Steve Hogg replies:
The Pro Link, the Flite and the SLR Trans Am (discontinued but replaced with the similar SLR Gelflow) are all different shapes and depths. The 'hanging' issue you are referring to is, I assume, your tendency to favour one side. That has nothing to do with the seat, though seat shape can influence how severely it occurs. You sit asymmetrically because you function asymmetrically, not because of your choice of seat.
I greatly enjoy your fitness information and have used much of it with great results. I am 59 years old, commute to work approximately 300 miles. weekly, base training, and race weekends. Winter is skiing and weights. Stretch only after proper warm ups or workouts.
Currently my bike is set up with approx. 15 degrees of knee bend at bottom of pedal stroke, no hip rocking, reach and balance on seat are per your recommends. Cleat position is also per your test of further mid foot, feels great, also run Big Meat wedges resulting in no knee splaying.
My question is, on long races, 100miles plus, my Sartorious muscle will go into spasm cramps, both legs but not always at the same time. I can usually create some relief with on bike acupressure, but the spasms returns. This condition has reared its uncomfortable head before my bike was set up properly and after your recommendations.
I follow the Hammer product nutrition philosophy and electrolytes with no relief. The rest of my eating habits are per any trained athlete. Any suggestions would be greatly appreciated.
Steve Hogg replies:
The Sartorious plays a part in rotation of the thigh and flexion of the hip. The only time that I have heard of this problem previously has been when the rider has been generally tight in hips and lower back AND was either:
A. sitting slightly too far back,
B. had cleats or orthoses that were either not enough correction, or less commonly too much correction;
C. seat a little too low or bars too low.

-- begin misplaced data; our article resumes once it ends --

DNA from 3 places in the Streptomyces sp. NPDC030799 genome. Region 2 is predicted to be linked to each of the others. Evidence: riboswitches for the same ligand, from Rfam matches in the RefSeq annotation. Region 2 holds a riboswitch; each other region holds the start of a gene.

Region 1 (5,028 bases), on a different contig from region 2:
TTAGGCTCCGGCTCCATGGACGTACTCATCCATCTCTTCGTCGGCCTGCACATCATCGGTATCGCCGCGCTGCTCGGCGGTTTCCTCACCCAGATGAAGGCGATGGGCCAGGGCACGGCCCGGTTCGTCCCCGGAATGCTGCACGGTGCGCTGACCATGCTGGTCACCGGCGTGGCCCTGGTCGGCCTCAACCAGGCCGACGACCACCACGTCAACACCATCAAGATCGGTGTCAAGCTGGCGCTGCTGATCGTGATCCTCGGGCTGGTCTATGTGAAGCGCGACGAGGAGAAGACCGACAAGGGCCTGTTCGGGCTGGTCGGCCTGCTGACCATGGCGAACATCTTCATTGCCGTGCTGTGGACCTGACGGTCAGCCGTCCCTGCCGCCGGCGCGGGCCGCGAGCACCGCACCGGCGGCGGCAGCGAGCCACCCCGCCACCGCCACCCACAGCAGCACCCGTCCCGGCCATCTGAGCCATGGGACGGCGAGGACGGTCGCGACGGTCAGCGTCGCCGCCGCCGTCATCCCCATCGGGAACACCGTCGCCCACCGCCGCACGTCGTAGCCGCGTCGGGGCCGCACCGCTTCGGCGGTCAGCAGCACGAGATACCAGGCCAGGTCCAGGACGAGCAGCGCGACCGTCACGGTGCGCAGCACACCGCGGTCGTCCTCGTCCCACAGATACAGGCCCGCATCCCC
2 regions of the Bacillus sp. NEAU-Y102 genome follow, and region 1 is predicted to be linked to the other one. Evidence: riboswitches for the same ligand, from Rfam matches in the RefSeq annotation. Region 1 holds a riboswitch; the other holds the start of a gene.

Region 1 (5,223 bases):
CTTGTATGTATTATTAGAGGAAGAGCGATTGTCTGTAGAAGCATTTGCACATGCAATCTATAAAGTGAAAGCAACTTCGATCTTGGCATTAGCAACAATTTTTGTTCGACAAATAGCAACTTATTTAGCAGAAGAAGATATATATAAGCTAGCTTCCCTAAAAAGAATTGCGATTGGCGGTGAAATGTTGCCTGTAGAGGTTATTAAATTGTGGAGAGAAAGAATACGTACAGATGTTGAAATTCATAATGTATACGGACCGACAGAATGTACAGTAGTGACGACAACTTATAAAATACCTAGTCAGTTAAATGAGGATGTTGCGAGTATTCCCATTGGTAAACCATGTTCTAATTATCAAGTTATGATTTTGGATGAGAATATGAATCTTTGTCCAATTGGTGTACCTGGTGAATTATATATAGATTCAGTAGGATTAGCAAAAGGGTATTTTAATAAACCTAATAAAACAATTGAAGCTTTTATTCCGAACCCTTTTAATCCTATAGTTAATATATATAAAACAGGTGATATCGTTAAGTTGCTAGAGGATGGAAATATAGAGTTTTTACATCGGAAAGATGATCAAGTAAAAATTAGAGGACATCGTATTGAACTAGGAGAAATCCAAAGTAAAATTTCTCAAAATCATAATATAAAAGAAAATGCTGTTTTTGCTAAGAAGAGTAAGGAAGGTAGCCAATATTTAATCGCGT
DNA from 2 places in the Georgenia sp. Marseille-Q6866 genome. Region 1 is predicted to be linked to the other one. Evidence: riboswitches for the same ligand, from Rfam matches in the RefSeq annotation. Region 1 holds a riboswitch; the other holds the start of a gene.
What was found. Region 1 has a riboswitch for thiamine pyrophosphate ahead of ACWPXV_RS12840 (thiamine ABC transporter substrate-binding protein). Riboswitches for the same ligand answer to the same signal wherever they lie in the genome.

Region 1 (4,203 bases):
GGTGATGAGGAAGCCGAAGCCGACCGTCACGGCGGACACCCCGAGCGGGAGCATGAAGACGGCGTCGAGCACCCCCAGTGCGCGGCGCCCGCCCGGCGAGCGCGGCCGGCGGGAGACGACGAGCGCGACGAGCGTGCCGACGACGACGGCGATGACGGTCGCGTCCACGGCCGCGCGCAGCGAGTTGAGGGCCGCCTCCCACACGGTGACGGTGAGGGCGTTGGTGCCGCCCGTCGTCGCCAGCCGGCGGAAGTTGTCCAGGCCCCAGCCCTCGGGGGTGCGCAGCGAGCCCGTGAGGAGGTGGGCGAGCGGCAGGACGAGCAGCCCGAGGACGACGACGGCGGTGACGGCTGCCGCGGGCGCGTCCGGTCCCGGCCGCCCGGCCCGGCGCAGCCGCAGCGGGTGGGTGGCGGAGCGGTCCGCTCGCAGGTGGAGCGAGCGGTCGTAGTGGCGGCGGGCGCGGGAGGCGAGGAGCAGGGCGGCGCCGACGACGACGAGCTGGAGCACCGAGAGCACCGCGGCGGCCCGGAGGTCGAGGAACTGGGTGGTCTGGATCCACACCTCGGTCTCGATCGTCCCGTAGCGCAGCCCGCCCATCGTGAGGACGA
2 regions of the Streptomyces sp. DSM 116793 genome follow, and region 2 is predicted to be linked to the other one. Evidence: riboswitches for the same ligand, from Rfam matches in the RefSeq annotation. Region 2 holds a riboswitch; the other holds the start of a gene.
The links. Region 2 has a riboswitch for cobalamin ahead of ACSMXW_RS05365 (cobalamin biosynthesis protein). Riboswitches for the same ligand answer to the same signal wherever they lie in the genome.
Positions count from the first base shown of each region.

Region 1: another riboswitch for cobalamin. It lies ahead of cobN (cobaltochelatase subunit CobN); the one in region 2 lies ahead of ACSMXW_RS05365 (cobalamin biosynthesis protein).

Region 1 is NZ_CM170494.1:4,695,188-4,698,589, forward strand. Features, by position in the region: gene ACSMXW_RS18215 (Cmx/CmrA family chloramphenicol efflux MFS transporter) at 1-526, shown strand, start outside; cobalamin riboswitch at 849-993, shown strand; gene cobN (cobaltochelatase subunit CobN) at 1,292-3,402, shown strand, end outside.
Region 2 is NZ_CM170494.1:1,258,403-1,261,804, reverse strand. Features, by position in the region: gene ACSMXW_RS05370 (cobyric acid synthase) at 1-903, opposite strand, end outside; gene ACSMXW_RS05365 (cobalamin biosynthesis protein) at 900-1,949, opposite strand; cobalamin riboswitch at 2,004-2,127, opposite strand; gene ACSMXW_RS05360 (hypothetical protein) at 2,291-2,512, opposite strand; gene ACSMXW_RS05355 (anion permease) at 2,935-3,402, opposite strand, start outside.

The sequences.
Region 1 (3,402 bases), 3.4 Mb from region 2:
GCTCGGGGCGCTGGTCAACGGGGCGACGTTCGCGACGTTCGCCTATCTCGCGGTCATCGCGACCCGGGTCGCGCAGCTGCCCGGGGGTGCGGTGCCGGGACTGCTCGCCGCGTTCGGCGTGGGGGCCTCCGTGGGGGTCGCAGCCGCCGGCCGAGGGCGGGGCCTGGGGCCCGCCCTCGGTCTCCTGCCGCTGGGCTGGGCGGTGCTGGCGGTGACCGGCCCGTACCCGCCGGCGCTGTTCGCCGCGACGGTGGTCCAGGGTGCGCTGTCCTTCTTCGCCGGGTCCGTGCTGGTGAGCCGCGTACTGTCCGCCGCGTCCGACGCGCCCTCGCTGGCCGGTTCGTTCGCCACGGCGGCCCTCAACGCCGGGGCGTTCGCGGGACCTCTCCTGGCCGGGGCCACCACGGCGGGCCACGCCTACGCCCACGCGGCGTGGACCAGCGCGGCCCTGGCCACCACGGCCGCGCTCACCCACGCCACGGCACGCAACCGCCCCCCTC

D. cleats at the wrong angle or using a system with limited freeplay. For some, footplant angle changes over time in a race, especially when fatigued.
E. varying combinations of A - D.
What I would suggest is that first, move your seat forward 5mm and reassess. If that is a positive move, but doesn't solve the problem, start playing with the amount of wedging you use.
I was interested to read Scott Saifer's comments on recovery drinks, and thought I'd search for the article you cite "Chocolate milk as a post-exercise recovery aid, Karp et al, 2006" as I'd heard people speak of it before, although not knowing the exact study.
Disappointingly, I found that at the end it states "This study was supported, in part, by the Dairy and Nutrition Council, Inc.". Although the International Journal of Sport Nutrition and Exercise Metabolism might well be an independently peer-reviewed journal, this association casts doubt in my mind about the validity of the findings.
Scott Saifer replies:
I share your concern. This is a very common possible problem. I don't see it as discrediting the study, but just meaning that we need to read the study itself rather than accepting the abstract or the conclusions.
Except in very rare instances, researchers will not lie about the actual data. Doing that would be professional suicide. In this case, the data did support the conclusion that under the conditions studied, chocolate milk was an effective recovery aid, similar to Gatorade and superior to the more expensive Endurox. The conditions studied looked to me like a realistic model of twice per day training.
Now, other research has supported the contention that recovery drinks lose their relevance as the time between exercise sessions increases. So, we could fault the researchers for choosing a model where a recovery drink could have a measurable effect, but that doesn't change the result: for athletes training twice per day, chocolate milk is an effective recovery aid.
(Just for the record, I'm allergic to milk myself and feel insulted every time I pass a dairy council bill board advising that we all drink more milk.)
I am a 31 year old male, about 6ft 1 and about 190lbs. I mainly race 3rd grade local club and open criteriums and ride a new Argon18 Platinum. I have a good fit on the bike from where I bought it and never get sore etc after a long ride. I have a question relating to position on the bike when sprinting.
I have a reasonable sprint when in a good position in the pack near the end and can get the bike up to low 60k's in the finish. However I can only reach these sort of speeds and get any power/acceleration when holding the brake hoods. If I hold the drops I can't get any power at all and just go nowhere fast. This is where you see the pros sprint from and is supposed to give more power.
I have asked a few local guys, racers and coaches and so far nobody seems to have a reason for this. Any suggestions/tips to try or things to read up on would be greatly appreciated.
Steve Hogg replies:
The drops should allow you to jump harder if they are placed well for you. If you sprinting better on the brake hoods than the drops, the only thing that immediately occurs to me is that your bars may be too low or too close and that your drops should be more or less where your brake hoods are. Experiment a bit and let me know what happens.